1. But I’ve seen UV LEDs on hand driers in washrooms! Surely they sanitise my hands? They must be really good, since the light of one or two LEDs seem to be enough.

    1. I agree the title isn’t accurate for electrocoagulation alone. Our overall goal is to see where this could fit in DIY purification as a whole and to learn about other open source diy water processes out there. We do this collaboratively with students, hackerspaces, citizen scientists etc and share our findings on here now that we’re on hackaday and through videos on youtube.

      1. Hey dude: put the camera away and drive, yeah? There are people on the road who aren’t protected and if you hit them, you could seriously injure or kill them.

        Despite what you may think, your time isn’t nearly so precious that you can’t record a video like this sitting at your workbench. Or, you know, write it up so the rest of us don’t have to suffer through three and a half minutes of video just to get the same info in a few paragraphs of text.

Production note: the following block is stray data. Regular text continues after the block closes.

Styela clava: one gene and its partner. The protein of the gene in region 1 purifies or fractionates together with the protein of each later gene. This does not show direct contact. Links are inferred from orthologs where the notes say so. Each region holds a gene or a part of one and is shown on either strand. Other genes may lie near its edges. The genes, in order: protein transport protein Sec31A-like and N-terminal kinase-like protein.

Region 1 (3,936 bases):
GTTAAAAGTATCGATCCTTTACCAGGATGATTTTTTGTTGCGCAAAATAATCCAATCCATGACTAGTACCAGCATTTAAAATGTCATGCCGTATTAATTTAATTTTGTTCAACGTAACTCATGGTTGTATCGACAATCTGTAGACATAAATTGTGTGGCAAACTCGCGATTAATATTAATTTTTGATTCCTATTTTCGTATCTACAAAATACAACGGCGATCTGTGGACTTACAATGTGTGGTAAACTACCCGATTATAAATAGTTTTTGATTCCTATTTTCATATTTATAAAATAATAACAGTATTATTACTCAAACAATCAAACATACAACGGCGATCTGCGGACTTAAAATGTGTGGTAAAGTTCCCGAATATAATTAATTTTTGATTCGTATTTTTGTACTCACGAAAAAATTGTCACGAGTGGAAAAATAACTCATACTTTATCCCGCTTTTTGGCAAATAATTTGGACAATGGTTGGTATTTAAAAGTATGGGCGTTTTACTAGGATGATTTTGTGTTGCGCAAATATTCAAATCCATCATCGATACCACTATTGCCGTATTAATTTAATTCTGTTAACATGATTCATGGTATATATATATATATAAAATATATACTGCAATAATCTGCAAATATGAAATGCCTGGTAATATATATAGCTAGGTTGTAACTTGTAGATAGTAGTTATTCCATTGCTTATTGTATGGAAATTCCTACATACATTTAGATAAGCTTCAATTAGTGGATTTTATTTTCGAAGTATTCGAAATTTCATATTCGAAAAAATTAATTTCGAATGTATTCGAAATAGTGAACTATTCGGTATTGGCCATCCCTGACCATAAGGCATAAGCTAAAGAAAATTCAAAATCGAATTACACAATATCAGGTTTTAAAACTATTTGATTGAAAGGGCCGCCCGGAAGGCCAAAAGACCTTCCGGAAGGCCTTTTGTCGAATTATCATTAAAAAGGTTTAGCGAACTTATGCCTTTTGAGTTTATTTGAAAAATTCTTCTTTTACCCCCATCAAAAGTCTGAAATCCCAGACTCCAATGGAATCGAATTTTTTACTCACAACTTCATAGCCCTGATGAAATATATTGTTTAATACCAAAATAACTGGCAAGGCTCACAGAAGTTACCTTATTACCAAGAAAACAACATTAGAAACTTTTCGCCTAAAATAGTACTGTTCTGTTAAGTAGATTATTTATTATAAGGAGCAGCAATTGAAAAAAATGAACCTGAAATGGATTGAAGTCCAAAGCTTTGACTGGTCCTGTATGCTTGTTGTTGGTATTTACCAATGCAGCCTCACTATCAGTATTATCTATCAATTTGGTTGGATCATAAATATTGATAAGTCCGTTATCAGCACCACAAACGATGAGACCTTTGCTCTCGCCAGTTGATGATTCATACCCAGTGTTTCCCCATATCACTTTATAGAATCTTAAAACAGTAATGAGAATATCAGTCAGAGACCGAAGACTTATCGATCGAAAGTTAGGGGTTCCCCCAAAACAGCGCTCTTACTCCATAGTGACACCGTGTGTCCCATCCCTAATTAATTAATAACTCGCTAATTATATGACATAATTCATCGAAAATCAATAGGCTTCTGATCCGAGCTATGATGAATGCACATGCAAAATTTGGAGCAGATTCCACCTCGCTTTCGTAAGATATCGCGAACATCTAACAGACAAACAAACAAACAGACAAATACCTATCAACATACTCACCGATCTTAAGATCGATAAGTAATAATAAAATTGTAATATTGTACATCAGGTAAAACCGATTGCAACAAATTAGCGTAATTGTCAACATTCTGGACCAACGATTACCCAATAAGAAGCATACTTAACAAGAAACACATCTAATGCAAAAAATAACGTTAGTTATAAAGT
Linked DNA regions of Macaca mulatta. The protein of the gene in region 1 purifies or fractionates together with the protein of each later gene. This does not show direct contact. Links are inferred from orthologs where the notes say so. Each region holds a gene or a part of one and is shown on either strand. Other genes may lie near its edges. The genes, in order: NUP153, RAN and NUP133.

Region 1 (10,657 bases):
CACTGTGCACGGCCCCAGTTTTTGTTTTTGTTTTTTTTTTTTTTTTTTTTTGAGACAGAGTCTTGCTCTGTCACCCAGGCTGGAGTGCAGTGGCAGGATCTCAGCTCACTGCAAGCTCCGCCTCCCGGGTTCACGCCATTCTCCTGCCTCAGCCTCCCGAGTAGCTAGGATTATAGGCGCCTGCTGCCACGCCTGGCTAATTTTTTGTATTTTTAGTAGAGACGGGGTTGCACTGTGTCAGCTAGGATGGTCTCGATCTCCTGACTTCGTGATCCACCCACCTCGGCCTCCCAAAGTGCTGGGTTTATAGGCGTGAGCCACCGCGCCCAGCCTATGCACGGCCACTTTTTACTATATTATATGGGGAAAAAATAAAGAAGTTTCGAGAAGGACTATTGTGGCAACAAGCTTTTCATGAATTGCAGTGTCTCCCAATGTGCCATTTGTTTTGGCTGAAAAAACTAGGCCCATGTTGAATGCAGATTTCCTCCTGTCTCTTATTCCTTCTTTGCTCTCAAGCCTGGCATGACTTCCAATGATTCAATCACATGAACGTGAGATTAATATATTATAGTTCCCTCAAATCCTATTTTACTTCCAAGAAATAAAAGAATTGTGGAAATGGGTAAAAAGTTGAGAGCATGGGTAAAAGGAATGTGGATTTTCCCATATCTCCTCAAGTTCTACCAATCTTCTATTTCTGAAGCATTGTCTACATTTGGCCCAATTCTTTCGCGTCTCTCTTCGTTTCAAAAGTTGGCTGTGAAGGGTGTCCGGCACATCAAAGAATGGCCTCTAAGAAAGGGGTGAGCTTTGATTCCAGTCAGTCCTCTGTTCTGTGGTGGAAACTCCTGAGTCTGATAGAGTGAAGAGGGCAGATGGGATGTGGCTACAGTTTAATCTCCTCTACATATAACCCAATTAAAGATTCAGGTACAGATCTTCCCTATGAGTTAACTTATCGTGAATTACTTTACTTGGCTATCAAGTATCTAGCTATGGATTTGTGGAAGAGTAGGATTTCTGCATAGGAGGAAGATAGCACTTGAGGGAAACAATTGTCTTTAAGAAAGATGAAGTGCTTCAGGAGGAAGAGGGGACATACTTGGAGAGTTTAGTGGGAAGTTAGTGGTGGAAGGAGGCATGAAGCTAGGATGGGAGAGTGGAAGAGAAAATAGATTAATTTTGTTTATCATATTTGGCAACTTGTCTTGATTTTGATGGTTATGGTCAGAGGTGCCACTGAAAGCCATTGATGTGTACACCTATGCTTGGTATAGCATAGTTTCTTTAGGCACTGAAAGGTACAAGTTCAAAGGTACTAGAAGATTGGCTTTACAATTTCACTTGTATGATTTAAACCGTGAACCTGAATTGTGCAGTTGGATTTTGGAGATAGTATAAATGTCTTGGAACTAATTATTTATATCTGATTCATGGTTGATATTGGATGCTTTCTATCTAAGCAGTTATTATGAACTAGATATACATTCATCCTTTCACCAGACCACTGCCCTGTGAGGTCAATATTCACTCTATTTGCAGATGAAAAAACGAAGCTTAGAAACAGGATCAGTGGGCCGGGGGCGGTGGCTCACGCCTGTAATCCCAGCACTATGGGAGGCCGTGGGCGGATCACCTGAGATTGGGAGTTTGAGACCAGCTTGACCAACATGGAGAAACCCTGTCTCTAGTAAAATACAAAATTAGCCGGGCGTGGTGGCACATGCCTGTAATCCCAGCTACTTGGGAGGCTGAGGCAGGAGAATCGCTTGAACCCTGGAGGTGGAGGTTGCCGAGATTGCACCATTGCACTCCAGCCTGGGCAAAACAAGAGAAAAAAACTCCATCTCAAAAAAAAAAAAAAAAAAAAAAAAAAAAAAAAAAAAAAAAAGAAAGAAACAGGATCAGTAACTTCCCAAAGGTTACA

1. +1
          Also, my time is valuable enough that I don’t want to watch him eating while driving.

          Of course, OP is such an amazing driver that he would never crash due to being distracted by filming an overpass instead of steering. That only happens to OTHER people, you see.

  2. This is how they used to sell water purification systems door to door. Test your tap water, oh no look at all that yucky sludge! Test our purified water, no sludge! Most of the mineral precipitates were fine and/or beneficial but oh well.

    1. Most of the mineral precipitates shown in this “test” do not come from the water.